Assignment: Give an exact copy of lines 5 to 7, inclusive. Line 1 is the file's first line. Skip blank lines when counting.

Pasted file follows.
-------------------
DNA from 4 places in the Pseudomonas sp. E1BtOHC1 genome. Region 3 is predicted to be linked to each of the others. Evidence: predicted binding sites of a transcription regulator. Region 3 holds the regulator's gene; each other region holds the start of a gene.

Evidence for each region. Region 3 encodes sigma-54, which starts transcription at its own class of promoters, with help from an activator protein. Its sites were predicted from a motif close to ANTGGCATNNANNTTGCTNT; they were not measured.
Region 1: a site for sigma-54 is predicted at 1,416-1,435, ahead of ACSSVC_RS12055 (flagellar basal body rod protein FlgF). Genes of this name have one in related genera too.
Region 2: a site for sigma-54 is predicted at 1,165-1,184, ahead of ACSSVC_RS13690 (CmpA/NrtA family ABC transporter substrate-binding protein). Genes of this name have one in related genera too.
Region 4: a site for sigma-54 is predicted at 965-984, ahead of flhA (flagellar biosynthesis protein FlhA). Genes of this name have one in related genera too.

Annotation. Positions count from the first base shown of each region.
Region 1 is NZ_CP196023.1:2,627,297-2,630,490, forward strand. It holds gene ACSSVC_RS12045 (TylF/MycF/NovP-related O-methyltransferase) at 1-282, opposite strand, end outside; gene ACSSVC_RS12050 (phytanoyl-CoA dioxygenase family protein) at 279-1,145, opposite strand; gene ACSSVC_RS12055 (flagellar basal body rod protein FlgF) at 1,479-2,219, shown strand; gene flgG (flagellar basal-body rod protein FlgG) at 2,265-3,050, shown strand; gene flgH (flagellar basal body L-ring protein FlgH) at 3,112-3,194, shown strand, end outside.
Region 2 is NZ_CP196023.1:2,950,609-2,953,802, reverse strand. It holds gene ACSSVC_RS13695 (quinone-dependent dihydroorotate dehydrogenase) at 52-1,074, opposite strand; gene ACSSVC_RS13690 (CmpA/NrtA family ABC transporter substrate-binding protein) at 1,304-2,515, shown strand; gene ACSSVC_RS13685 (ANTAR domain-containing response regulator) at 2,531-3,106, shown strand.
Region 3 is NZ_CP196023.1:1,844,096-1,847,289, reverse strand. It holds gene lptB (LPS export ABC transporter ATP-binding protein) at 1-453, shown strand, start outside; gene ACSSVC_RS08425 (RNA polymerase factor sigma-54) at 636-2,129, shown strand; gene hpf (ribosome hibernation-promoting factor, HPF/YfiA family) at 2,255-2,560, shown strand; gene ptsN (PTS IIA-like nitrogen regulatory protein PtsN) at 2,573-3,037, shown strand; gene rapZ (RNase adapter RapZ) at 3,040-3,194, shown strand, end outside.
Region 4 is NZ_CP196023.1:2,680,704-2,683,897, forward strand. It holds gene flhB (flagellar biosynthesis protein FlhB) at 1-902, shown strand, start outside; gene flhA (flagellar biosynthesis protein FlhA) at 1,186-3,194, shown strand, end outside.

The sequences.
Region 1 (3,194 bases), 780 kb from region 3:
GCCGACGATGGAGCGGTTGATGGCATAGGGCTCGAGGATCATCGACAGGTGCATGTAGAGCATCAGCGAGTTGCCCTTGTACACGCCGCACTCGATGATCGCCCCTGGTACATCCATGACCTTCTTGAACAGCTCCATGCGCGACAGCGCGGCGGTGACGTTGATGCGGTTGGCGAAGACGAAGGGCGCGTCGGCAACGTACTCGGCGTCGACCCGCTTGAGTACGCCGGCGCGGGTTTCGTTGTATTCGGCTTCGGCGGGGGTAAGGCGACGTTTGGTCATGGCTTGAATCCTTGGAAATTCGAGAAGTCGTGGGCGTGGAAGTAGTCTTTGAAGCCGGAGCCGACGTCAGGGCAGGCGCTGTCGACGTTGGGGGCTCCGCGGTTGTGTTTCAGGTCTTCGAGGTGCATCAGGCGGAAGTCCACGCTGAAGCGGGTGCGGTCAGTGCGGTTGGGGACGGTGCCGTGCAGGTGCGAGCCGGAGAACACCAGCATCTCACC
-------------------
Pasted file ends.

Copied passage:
Region 4: a site for sigma-54 is predicted at 965-984, ahead of flhA (flagellar biosynthesis protein FlhA). Genes of this name have one in related genera too.

Annotation. Positions count from the first base shown of each region.
Region 1 is NZ_CP196023.1:2,627,297-2,630,490, forward strand. It holds gene ACSSVC_RS12045 (TylF/MycF/NovP-related O-methyltransferase) at 1-282, opposite strand, end outside; gene ACSSVC_RS12050 (phytanoyl-CoA dioxygenase family protein) at 279-1,145, opposite strand; gene ACSSVC_RS12055 (flagellar basal body rod protein FlgF) at 1,479-2,219, shown strand; gene flgG (flagellar basal-body rod protein FlgG) at 2,265-3,050, shown strand; gene flgH (flagellar basal body L-ring protein FlgH) at 3,112-3,194, shown strand, end outside.